Robert Jury’s debut feature film “Working Man” stars Peter Gerety as Allery, an older, quiet factory worker whose manufacturing plant is closing. This small town business is one of the last to go, devastating an already depressed town and leaving its workers and the community at a dire loss. Allery isn’t ready to stop working, though, and as he continues his routine, his co-workers band with him and change this town. The consequences are far greater than anyone could have imagined, shaking the foundation upon which Allery and his wife Iola (Talia Shire) stand.
To say that this is a quiet film is an understatement, but actions speak much louder than words. Allery’s quiet demeanor has a sadness behind it as he shuffles down the sidewalk, walking to work after methodically and almost mindlessly packing his own lunch, much to his wife’s surprise. The dilapidated homes and the boarded up shops punctuate the depressed affect we are seeing in Allery. But this town, like so many similar Midwestern towns suffering from industry shutdowns, is close knit. Everyone knows each other’s business and when Walter (Billy Brown), a newer resident and factor worker, begins to accompany Allery to “work,” a feeling of hope and solidarity arise.
This is a story of the need for purpose in life as well as, ultimately, compassion. The friendship between Walter and Allery is an unusual one and Jury makes sure that we root for success for each of them, although never allowing ourselves to relax and breathe as there is so much more than meets the eye. The relationship between Iola and Allery is forced to be examined thanks to Walter’s unexpected influence, emphasizing the need for facing our past and our demons.
Jury captures the heart and soul of so many towns like this one, but it is the heart and soul of Allery, with very little dialogue, that is so profoundly portrayed. Allery is suffering and initially we think we know why, but again, what we see on the surface is just covering up what truly lies beneath. While Allery is our focal point, Walter, a handsome, gregarious, and charismatic but somewhat mysterious man, reveals his backstory, but the fallout has already occurred, driving Allery to a final decision. He has changed and we see this happen like a butterfly emerging from its cocoon.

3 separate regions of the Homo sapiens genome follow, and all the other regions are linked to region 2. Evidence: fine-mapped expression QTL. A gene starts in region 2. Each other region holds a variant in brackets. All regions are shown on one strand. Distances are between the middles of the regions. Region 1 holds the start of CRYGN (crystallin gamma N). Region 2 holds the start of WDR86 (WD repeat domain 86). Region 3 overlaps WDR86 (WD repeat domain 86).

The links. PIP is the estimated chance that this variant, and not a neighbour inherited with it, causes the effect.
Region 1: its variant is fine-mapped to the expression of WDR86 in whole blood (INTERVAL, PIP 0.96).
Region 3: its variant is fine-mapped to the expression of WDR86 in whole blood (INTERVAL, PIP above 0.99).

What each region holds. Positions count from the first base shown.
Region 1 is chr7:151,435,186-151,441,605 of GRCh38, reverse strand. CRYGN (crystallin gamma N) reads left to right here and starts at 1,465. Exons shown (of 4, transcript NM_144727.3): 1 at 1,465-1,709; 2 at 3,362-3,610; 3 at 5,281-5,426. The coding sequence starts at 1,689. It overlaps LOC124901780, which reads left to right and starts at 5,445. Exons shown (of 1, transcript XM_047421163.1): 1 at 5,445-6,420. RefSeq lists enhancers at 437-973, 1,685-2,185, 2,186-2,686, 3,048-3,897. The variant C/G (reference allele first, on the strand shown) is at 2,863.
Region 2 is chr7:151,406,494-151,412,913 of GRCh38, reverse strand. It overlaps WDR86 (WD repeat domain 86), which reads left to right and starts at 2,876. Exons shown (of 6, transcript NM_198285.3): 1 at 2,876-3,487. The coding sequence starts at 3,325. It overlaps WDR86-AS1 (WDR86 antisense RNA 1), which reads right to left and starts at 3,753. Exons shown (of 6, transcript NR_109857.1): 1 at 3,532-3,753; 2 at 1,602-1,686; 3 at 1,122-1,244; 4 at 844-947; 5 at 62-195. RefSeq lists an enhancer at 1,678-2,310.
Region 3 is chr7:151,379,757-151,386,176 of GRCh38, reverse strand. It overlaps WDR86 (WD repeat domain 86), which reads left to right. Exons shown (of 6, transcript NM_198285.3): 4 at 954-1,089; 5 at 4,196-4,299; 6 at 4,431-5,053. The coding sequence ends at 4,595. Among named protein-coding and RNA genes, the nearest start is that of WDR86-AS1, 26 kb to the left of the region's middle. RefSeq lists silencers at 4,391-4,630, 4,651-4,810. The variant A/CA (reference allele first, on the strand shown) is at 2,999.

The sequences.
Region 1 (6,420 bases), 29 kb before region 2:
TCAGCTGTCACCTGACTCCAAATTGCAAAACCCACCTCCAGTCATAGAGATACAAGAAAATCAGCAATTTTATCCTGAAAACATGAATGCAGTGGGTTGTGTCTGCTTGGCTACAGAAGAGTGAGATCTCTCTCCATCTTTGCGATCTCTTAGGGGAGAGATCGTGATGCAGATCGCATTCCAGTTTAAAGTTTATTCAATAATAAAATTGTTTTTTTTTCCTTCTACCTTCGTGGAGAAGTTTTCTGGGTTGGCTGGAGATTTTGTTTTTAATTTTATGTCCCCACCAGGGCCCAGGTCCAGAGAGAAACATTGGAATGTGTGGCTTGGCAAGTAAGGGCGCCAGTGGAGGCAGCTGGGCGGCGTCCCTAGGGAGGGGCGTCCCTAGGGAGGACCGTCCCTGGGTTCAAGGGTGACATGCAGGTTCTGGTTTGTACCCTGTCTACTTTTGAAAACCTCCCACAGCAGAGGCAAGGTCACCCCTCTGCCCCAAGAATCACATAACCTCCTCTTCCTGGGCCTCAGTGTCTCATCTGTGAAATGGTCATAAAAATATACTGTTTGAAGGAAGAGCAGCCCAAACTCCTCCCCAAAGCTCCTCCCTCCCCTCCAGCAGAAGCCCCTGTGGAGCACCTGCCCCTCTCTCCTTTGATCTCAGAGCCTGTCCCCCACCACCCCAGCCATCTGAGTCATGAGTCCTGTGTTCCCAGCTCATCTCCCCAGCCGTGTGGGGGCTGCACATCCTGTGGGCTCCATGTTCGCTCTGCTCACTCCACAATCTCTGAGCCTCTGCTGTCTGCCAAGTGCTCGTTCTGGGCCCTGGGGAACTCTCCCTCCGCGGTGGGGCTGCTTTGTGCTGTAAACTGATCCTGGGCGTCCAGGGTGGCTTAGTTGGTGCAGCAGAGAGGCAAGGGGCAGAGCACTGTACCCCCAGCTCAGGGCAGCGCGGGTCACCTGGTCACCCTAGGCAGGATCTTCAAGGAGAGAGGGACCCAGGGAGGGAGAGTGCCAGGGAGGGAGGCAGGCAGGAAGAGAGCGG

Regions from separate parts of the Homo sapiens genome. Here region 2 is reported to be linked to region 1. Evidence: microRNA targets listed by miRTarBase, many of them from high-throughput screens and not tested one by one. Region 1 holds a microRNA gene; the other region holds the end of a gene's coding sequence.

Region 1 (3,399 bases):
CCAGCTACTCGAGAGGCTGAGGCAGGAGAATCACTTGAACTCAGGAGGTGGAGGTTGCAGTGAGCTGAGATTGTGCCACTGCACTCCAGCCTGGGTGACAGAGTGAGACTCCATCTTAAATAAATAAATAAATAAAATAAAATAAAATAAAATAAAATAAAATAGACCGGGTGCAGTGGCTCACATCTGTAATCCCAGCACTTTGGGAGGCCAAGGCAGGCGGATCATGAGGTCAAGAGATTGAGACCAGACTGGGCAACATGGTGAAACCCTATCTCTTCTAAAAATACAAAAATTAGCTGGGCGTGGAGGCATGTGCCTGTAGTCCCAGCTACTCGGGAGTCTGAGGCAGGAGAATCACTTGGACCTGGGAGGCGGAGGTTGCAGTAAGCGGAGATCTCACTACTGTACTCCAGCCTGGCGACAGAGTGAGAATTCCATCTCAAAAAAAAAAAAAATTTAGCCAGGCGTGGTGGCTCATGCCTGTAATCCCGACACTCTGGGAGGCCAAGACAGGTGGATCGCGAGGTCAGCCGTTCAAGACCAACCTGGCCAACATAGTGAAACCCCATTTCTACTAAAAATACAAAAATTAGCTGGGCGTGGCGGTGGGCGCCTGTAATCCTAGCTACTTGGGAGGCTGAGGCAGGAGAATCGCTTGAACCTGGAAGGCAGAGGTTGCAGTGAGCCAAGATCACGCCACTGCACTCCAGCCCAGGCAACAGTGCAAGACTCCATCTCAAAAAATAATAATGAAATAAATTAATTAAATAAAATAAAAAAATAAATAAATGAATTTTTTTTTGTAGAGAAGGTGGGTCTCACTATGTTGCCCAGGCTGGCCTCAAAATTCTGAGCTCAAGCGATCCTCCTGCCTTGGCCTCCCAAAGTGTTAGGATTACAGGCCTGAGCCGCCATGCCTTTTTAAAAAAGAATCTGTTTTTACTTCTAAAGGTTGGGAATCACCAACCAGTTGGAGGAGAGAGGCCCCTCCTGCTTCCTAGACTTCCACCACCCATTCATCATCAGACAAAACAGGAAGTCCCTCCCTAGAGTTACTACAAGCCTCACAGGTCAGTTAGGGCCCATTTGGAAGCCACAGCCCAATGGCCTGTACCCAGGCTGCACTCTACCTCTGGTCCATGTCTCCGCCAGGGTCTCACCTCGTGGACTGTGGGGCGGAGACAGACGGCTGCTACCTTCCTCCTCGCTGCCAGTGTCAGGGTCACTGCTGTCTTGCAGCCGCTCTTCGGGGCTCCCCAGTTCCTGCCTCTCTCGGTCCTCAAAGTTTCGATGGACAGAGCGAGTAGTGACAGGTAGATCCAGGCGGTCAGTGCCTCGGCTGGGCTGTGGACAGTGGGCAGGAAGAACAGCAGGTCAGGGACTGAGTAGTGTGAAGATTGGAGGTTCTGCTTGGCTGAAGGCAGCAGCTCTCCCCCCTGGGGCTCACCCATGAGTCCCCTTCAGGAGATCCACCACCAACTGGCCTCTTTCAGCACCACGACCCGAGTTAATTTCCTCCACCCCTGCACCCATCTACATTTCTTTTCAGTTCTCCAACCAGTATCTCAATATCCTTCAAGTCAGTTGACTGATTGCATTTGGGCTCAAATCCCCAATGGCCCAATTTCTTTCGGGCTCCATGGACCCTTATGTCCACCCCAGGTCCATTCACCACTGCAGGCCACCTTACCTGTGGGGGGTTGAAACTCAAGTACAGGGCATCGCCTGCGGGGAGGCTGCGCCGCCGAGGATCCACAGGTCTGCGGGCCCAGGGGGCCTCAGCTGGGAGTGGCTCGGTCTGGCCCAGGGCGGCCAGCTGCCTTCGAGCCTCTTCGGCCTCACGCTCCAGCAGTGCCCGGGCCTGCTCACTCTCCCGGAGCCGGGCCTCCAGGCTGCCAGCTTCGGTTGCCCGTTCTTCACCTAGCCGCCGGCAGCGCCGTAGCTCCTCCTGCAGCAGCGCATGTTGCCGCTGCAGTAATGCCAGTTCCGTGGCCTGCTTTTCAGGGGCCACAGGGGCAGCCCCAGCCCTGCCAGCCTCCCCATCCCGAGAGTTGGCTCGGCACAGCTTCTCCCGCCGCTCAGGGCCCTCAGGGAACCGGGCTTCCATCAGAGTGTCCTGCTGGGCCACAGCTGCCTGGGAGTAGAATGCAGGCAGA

This ensemble cast is stellar, lead by Gerety whose subtle actions and reactions are immensely powerful. A glance or an aversion of his eyes with a slight intake of air tells you more than a thousand words could ever do and these actions connect you to him as you want to find out more. Jury never reveals too much in his script, like a carrot dangled before you, pulling you toward an emotional discovery. Together with Shire and Brown, the main characters are supported skillfully by the rest of this talented cast.
Visually, the cinematography captures the essence of Middle America as it is filmed in Illinois. Jury found neighborhoods, bridges, and landscapes near Joliet and many of the supporting cast is from the Chicago area. Finding an ideal location like this augments a storyline that seems more relevant today than when Jury initially wrote the script nearly 10 years ago. With a real environment and local actors, the credibility of the film soars.
Jury’s gorgeously shot and written “Working Man” is a topical film with evocative performances reminding us of the importance of having a purpose in life, and compassion for others.
“Working Man” is available on all major digital platforms.